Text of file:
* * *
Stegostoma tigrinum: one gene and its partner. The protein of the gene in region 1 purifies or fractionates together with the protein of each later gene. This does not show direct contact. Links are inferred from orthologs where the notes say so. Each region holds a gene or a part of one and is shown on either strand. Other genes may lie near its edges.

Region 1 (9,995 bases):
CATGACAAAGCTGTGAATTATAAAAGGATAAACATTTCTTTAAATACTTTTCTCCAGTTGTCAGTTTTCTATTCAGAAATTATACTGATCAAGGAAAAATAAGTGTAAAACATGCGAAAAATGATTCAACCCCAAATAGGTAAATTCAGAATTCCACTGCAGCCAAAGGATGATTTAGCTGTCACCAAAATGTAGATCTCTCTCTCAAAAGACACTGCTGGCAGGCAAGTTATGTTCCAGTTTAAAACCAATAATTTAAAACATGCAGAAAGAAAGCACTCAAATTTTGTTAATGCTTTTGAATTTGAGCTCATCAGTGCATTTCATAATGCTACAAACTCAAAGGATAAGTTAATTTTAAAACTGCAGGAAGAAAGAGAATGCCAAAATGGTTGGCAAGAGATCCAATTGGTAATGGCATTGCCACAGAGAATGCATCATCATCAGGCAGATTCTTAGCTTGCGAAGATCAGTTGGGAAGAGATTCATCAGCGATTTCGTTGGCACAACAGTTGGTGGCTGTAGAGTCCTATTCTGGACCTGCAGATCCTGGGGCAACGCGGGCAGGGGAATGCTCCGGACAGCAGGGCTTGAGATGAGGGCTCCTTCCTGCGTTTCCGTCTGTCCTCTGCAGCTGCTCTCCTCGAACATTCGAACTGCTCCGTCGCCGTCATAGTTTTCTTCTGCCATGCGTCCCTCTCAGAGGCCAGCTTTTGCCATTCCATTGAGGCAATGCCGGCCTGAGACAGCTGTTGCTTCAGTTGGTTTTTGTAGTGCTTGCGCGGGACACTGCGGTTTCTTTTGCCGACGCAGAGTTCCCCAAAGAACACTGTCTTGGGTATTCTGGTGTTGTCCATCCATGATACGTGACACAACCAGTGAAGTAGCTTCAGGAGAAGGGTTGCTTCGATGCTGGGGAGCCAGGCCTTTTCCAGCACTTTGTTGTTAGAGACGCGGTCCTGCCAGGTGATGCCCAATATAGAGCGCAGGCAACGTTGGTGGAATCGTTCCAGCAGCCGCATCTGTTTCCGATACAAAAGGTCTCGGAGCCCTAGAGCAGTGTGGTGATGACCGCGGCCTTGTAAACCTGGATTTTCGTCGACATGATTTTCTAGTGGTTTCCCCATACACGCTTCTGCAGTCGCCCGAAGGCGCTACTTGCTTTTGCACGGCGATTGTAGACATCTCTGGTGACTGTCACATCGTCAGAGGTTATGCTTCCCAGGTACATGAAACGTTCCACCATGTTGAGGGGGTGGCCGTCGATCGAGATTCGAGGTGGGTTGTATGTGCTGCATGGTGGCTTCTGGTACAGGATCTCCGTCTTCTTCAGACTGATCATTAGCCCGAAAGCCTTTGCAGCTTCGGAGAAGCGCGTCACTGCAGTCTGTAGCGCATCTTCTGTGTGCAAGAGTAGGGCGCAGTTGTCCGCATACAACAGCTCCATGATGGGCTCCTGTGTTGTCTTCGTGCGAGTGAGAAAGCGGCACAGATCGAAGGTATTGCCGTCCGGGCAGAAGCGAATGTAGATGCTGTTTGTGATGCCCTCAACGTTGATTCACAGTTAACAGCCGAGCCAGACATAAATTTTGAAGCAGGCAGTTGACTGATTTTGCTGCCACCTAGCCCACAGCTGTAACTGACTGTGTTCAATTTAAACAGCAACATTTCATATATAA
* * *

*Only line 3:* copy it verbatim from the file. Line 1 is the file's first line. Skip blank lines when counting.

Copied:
CATGACAAAGCTGTGAATTATAAAAGGATAAACATTTCTTTAAATACTTTTCTCCAGTTGTCAGTTTTCTATTCAGAAATTATACTGATCAAGGAAAAATAAGTGTAAAACATGCGAAAAATGATTCAACCCCAAATAGGTAAATTCAGAATTCCACTGCAGCCAAAGGATGATTTAGCTGTCACCAAAATGTAGATCTCTCTCTCAAAAGACACTGCTGGCAGGCAAGTTATGTTCCAGTTTAAAACCAATAATTTAAAACATGCAGAAAGAAAGCACTCAAATTTTGTTAATGCTTTTGAATTTGAGCTCATCAGTGCATTTCATAATGCTACAAACTCAAAGGATAAGTTAATTTTAAAACTGCAGGAAGAAAGAGAATGCCAAAATGGTTGGCAAGAGATCCAATTGGTAATGGCATTGCCACAGAGAATGCATCATCATCAGGCAGATTCTTAGCTTGCGAAGATCAGTTGGGAAGAGATTCATCAGCGATTTCGTTGGCACAACAGTTGGTGGCTGTAGAGTCCTATTCTGGACCTGCAGATCCTGGGGCAACGCGGGCAGGGGAATGCTCCGGACAGCAGGGCTTGAGATGAGGGCTCCTTCCTGCGTTTCCGTCTGTCCTCTGCAGCTGCTCTCCTCGAACATTCGAACTGCTCCGTCGCCGTCATAGTTTTCTTCTGCCATGCGTCCCTCTCAGAGGCCAGCTTTTGCCATTCCATTGAGGCAATGCCGGCCTGAGACAGCTGTTGCTTCAGTTGGTTTTTGTAGTGCTTGCGCGGGACACTGCGGTTTCTTTTGCCGACGCAGAGTTCCCCAAAGAACACTGTCTTGGGTATTCTGGTGTTGTCCATCCATGATACGTGACACAACCAGTGAAGTAGCTTCAGGAGAAGGGTTGCTTCGATGCTGGGGAGCCAGGCCTTTTCCAGCACTTTGTTGTTAGAGACGCGGTCCTGCCAGGTGATGCCCAATATAGAGCGCAGGCAACGTTGGTGGAATCGTTCCAGCAGCCGCATCTGTTTCCGATACAAAAGGTCTCGGAGCCCTAGAGCAGTGTGGTGATGACCGCGGCCTTGTAAACCTGGATTTTCGTCGACATGATTTTCTAGTGGTTTCCCCATACACGCTTCTGCAGTCGCCCGAAGGCGCTACTTGCTTTTGCACGGCGATTGTAGACATCTCTGGTGACTGTCACATCGTCAGAGGTTATGCTTCCCAGGTACATGAAACGTTCCACCATGTTGAGGGGGTGGCCGTCGATCGAGATTCGAGGTGGGTTGTATGTGCTGCATGGTGGCTTCTGGTACAGGATCTCCGTCTTCTTCAGACTGATCATTAGCCCGAAAGCCTTTGCAGCTTCGGAGAAGCGCGTCACTGCAGTCTGTAGCGCATCTTCTGTGTGCAAGAGTAGGGCGCAGTTGTCCGCATACAACAGCTCCATGATGGGCTCCTGTGTTGTCTTCGTGCGAGTGAGAAAGCGGCACAGATCGAAGGTATTGCCGTCCGGGCAGAAGCGAATGTAGATGCTGTTTGTGATGCCCTCAACGTTGATTCACAGTTAACAGCCGAGCCAGACATAAATTTTGAAGCAGGCAGTTGACTGATTTTGCTGCCACCTAGCCCACAGCTGTAACTGACTGTGTTCAATTTAAACAGCAACATTTCATATATAA